From Lexington and Gettysburg to Normandy and Iraq, the wars of the United States have defined the nation. But after the guns fall silent, the army searches the lessons of past conflicts in order to prepare for the next clash of arms. In the echo of battle, the army develops the strategies, weapons, doctrine, and commanders that it hopes will guarantee a future victory.
In the face of radically new ways of waging war, Brian Linn surveys the past assumptions--and errors--that underlie the army's many visions of warfare up to the present day. He explores the army's forgotten heritage of deterrence, its long experience with counter-guerrilla operations, and its successive efforts to transform itself. Distinguishing three martial traditions--each with its own concept of warfare, its own strategic views, and its own excuses for failure--he locates the visionaries who prepared the army for its battlefield triumphs and the reactionaries whose mistakes contributed to its defeats.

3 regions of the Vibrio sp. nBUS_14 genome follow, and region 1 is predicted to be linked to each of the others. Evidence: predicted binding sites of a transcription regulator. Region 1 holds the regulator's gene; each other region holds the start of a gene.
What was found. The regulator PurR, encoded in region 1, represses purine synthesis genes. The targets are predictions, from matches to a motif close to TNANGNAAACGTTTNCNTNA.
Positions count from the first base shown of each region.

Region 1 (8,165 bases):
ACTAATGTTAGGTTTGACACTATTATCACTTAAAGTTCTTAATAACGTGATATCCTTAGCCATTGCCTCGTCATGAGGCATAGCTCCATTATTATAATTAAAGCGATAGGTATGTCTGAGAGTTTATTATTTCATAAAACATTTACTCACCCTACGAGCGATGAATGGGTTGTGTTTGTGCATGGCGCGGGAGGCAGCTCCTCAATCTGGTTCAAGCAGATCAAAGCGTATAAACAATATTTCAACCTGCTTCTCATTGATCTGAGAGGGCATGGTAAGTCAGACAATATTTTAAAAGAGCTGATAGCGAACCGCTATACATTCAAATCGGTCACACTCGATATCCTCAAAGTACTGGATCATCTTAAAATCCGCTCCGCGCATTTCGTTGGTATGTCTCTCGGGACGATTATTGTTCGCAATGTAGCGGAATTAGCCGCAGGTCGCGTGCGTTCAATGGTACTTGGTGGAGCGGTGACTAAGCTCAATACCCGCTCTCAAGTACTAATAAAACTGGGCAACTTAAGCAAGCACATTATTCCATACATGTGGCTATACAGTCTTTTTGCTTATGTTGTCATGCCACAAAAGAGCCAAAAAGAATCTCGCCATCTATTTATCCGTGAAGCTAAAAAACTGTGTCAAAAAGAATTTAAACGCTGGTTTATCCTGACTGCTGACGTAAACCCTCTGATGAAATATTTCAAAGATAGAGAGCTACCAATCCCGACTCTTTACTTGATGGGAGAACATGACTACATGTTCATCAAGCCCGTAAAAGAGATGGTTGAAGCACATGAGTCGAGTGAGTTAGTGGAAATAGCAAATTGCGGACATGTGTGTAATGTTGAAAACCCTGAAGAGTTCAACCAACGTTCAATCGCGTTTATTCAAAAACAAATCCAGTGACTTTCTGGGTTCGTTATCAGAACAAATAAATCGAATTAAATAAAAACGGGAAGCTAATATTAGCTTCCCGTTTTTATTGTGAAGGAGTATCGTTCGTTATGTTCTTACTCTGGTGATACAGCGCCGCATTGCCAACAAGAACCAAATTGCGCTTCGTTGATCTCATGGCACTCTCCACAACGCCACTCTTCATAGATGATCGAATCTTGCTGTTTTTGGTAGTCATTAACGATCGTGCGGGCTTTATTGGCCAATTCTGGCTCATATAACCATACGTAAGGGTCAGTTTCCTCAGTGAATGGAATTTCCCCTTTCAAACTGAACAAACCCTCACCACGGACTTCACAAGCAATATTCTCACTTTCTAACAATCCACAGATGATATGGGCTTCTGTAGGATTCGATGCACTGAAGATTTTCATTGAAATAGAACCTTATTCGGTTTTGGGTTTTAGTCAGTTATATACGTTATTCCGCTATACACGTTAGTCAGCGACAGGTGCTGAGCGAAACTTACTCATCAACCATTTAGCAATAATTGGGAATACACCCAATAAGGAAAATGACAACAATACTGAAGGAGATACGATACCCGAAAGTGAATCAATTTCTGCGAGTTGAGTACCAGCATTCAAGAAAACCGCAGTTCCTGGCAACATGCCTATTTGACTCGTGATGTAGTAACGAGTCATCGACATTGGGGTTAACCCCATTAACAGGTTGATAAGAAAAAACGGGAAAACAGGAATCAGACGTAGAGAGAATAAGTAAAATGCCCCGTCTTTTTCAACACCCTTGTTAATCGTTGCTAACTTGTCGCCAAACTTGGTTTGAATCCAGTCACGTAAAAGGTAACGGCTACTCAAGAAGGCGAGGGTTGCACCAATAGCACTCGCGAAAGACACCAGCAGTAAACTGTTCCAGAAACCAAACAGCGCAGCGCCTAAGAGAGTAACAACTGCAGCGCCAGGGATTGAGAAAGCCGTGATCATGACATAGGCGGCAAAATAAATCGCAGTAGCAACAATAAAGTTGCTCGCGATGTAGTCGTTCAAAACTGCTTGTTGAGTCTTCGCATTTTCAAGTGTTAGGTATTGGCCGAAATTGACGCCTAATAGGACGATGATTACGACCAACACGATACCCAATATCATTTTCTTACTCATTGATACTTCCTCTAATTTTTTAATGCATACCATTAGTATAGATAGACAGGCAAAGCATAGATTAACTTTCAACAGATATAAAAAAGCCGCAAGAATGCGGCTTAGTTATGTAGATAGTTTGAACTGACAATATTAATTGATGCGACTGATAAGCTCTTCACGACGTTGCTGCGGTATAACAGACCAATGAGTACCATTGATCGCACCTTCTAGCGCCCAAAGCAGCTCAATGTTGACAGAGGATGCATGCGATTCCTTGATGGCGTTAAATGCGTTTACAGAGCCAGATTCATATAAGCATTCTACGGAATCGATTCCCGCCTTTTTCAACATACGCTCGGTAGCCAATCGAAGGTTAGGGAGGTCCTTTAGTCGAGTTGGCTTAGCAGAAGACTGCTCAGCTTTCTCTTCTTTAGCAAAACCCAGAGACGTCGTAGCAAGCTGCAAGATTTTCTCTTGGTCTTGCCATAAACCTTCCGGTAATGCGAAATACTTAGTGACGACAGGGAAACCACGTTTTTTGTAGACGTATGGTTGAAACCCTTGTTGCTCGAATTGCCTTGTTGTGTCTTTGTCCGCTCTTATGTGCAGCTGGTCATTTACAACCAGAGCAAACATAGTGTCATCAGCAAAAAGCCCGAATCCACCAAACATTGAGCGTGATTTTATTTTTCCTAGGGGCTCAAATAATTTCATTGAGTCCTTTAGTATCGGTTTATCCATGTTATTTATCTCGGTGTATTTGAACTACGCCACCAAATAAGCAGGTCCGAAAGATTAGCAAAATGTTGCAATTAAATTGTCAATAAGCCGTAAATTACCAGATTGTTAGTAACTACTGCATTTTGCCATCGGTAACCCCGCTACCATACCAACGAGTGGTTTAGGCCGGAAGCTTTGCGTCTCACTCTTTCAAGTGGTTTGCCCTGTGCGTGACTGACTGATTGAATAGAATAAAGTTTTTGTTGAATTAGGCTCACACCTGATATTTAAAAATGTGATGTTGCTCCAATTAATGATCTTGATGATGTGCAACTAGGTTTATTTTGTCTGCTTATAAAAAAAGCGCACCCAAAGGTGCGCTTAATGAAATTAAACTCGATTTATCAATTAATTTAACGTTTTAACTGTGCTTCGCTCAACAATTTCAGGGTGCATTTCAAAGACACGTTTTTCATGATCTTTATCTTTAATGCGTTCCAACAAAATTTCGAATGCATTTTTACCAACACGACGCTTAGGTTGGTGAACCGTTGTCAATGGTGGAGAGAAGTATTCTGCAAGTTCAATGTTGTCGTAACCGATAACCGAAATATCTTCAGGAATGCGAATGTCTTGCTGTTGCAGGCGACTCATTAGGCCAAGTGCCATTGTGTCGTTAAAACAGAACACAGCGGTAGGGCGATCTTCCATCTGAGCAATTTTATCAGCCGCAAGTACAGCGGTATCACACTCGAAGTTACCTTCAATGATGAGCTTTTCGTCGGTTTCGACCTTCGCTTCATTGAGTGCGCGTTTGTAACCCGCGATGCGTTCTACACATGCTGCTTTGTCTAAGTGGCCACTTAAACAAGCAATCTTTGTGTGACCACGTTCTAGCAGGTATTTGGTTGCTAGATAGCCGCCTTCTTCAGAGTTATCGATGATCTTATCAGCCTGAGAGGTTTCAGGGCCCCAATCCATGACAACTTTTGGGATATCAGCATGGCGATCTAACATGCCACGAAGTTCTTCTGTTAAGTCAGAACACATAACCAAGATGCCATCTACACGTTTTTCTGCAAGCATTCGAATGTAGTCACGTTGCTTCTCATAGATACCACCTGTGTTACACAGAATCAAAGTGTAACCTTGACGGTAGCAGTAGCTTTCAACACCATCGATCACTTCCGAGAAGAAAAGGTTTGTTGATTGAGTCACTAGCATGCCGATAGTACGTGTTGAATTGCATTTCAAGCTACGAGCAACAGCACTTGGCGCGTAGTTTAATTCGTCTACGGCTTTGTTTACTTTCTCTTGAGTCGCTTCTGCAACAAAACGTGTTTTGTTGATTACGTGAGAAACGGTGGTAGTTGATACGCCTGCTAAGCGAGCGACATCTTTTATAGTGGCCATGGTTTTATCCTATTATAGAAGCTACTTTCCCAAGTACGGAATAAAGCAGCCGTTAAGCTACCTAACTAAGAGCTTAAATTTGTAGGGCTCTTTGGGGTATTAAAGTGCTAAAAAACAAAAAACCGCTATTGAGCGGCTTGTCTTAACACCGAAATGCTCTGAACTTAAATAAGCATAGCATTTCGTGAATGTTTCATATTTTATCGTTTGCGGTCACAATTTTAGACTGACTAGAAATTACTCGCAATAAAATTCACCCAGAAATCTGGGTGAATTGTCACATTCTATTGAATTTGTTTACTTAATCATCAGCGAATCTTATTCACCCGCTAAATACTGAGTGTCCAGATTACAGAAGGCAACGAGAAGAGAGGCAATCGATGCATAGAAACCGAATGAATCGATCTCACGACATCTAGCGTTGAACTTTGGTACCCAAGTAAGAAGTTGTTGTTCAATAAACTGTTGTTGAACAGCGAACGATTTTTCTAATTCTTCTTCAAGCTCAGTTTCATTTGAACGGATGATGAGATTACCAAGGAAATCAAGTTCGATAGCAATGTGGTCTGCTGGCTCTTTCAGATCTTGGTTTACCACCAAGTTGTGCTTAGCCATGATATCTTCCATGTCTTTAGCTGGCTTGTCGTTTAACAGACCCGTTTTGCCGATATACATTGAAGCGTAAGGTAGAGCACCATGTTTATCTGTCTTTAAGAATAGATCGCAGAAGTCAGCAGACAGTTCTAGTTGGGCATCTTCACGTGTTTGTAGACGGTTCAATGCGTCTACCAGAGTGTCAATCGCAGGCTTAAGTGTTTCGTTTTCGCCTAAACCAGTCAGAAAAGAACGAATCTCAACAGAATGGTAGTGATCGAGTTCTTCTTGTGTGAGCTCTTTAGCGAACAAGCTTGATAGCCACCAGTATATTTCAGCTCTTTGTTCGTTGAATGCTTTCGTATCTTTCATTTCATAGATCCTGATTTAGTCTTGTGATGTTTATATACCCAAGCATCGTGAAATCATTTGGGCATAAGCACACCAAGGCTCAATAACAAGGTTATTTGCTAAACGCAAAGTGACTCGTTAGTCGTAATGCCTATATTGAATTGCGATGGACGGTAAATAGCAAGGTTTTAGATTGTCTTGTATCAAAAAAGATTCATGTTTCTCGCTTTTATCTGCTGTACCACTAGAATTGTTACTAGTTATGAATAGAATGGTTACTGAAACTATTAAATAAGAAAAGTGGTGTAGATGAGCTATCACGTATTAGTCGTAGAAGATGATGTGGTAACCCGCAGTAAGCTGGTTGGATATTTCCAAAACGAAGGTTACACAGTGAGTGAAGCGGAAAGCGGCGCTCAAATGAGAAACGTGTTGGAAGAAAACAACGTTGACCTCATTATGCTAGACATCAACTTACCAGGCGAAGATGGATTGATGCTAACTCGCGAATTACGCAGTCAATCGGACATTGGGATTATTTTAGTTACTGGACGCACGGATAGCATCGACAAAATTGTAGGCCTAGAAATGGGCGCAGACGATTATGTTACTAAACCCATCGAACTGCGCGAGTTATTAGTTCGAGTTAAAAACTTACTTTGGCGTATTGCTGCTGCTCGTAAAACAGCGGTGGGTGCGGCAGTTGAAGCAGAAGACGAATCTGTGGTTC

Discussing commanders as diverse as Dwight D. Eisenhower, George S. Patton, and Colin Powell, and technologies from coastal artillery to the Abrams tank, he shows how leadership and weaponry have continually altered the army's approach to conflict. And he demonstrates the army's habit of preparing for wars that seldom occur, while ignoring those it must actually fight. Based on exhaustive research and interviews, The Echo of Battle provides an unprecedented reinterpretation of how the U.S. Army has waged war in the past and how it is meeting the new challenges of tomorrow.